Potbelly restaurants offer salads with a ballad

_Editor’s note: A previous version of this article named the manager of Potbelly as Brian Brown. His actual name is Brad Brown._

Potbelly Sandwich Works is most commonly known for their toasted sandwiches and the mini butter cookies on top of their milkshakes. The chain restaurant, open since 1977, has livened their customers with unique antiques, board games and sugar cookies. Potbelly almost always maintains their same charm and atmosphere in every location.

Potbelly is also one of the only restaurants on campus that offers good music as well as good food. Brad Brown, manager of Potbelly on Fifth and Green streets since July 2011, said the live music is important to maintain the Potbelly culture.

“I feel it creates a warm and welcoming environment,” Brown said. “It also gives people a chance to sing along with the musicians and have fun.”

Two of the Potbelly musicians are students at the University who aim to keep up with school along with this easygoing, unusual job.

Chris Liquin, junior in Business, has been a Potbelly musician since the beginning of his sophomore year. Liquin has been playing guitar for ten years and said the customers always enjoy hearing a song they can sing along to.

“I take a lot of requests, but working there you get a feel of what people like to hear,” Liquin said.

Although the Potbelly musicians are typically asked to play hits from the ’70s, ’80s and ’90s, Liquin mostly plays “solid singing songs” such as Jack Johnson and John Mayer. He also incorporates some of his own music.

“I play lots of styles, everything from classic rock to blues to popular music, just so that everyone hears what they like,” Liquin said.

Liquin also said playing music at Potbelly isn’t an average part-time student job: It is a way to get away from school and just focus on music.

“It is a great job for going to school,” Liquin said. “It’s nice to get away from school and studying and just play guitar.”

He also joked that he would consider continuing to play at Potbelly in a suit and tie during lunch breaks from the office after graduation.

Jack Ruggiero, junior in LAS, has only been playing at Potbelly for four weeks, and his music isn’t what a Potbelly customer would normally expect to hear.

After getting the job by sprinting eight blocks to Potbelly based on a tip from a friend, Ruggiero plays his music on Sundays to a calmer restaurant environment.

“There are a lot of older people on Sundays, unlike Saturdays when everyone is tailgating during the day,” Ruggiero said. “Sometimes I only end up playing for the employees. I’m sure they appreciate it.”

Ruggiero brings a keyboard and stand to his shift rather than the typical guitar, and, unlike Liquin, Ruggiero plays less contemporary music.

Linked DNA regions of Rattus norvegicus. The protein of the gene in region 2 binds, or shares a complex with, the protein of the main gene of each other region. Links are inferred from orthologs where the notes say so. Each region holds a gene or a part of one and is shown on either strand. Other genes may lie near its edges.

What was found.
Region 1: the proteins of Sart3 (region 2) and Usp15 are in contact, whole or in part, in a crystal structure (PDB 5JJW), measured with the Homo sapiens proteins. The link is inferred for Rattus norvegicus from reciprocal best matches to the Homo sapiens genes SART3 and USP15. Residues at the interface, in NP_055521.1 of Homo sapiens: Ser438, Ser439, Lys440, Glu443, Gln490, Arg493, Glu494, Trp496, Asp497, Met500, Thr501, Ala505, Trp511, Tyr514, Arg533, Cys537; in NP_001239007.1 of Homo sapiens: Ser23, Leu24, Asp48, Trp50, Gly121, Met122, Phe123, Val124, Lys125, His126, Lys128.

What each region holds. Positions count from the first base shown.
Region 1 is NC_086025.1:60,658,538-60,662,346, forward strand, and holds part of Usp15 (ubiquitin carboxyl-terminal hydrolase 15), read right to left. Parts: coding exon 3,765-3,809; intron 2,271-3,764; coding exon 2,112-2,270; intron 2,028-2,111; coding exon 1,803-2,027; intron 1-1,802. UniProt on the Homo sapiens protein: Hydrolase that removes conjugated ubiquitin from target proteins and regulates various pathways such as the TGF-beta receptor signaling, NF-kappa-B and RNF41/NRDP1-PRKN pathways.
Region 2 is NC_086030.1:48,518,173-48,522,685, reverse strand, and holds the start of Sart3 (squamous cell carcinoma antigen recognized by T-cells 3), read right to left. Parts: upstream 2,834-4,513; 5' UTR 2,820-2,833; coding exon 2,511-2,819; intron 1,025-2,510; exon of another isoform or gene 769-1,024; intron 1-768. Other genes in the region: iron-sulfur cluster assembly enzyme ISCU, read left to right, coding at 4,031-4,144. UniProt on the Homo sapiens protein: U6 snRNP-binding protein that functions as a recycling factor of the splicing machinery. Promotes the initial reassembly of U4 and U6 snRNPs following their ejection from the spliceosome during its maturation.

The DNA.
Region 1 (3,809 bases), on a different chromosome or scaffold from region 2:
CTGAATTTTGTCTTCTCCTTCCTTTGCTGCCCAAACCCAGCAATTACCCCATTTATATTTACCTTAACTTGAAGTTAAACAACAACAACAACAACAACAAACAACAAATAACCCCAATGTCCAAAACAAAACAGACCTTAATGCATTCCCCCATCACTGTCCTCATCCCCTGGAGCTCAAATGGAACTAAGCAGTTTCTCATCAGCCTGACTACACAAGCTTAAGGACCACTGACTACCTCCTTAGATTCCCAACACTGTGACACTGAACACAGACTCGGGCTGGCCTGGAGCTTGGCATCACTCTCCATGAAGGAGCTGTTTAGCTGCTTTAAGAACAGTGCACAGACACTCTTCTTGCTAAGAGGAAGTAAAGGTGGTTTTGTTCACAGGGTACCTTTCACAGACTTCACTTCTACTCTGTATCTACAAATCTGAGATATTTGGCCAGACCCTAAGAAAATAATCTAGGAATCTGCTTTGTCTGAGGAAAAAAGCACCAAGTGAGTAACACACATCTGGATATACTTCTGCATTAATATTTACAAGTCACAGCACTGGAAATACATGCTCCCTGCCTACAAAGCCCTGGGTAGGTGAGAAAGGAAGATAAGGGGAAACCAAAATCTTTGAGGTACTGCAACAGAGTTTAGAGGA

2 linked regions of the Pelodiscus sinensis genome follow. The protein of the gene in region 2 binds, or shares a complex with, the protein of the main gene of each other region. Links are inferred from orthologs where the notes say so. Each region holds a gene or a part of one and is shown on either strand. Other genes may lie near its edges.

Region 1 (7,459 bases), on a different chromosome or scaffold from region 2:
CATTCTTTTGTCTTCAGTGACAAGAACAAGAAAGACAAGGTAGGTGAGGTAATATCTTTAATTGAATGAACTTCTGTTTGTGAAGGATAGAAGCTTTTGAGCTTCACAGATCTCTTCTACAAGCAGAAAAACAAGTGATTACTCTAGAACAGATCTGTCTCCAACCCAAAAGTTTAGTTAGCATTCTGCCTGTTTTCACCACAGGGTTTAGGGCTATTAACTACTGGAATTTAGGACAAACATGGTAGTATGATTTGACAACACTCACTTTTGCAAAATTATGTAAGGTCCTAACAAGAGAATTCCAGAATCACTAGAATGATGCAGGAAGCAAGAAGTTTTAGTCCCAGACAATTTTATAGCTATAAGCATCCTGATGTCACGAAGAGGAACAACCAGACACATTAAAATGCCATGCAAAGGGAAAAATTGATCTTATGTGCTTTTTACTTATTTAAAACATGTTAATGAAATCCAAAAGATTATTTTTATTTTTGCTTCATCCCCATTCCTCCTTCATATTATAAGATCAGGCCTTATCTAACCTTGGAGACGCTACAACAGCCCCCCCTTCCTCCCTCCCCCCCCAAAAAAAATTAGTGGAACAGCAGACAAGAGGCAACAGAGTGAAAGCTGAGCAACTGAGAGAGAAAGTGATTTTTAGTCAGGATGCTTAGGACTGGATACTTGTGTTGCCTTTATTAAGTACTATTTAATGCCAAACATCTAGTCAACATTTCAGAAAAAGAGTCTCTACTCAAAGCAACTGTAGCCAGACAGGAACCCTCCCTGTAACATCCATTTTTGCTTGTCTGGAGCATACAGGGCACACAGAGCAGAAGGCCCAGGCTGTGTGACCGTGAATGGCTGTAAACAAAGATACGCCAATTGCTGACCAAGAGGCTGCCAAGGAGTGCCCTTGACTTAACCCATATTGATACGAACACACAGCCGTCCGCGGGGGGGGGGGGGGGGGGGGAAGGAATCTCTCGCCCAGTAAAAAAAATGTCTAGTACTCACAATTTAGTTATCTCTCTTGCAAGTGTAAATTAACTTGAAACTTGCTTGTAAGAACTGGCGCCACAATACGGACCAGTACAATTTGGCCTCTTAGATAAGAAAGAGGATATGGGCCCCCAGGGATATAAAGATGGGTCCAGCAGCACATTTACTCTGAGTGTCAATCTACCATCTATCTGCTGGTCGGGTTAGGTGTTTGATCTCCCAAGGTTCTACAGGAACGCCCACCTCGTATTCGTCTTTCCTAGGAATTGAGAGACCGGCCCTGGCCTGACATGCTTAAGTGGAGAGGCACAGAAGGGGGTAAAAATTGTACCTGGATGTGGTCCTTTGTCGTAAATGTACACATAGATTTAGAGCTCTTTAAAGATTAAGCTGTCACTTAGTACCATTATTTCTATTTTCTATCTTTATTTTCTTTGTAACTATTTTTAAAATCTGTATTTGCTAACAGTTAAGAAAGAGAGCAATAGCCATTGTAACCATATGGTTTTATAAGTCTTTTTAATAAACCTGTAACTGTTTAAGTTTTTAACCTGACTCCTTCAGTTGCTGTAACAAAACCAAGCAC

“I just want to add a little variety; I feel like everyone is so used to hearing a guitar,” Ruggiero said. “So I play music designed for piano like Elton John, Billy Joel and James Taylor.”

Potbelly musicians are required to play two-hour sets during their shift, and Ruggiero always adds a few new songs to the set, just to avoid boring others and himself.

“I always like to practice and learn new material,” Ruggiero said. “Having to keep adding new songs to the set keeps me from getting lazy and makes me practice more.”

Both Ruggiero and Liquin have had many memorable experiences while working for Potbelly. From getting a guitar case full of Halloween candy as a tip to a girl giving out her phone number, playing music at Potbelly is never boring.

“One of my favorite things to see is when people get really into my music,” Liquin said, “When little kids are dancing along, or when someone comes up to me and tells me I did a great job, it really means a lot.”

Although the job comes with a lot of great experiences, Ruggiero and Liquin agree that a downside is people being uninterested in their music.

“Of course it’s hard when no one applauds you after a song,” Ruggiero said. “A lot of the time I feel like background noise.”

Even though some customers don’t show their appreciation, they do notice. Rebecca Sconza, sophomore in LAS, said she really enjoys hearing the music, and sometimes it even sways her to eat at Potbelly.

“I just love the environment; it’s unlike any other place on campus, yet I feel comforted knowing there are so many Potbellys that all create the same culture,” Sconza said. “I like being able to hear someone talented sing and play their music.”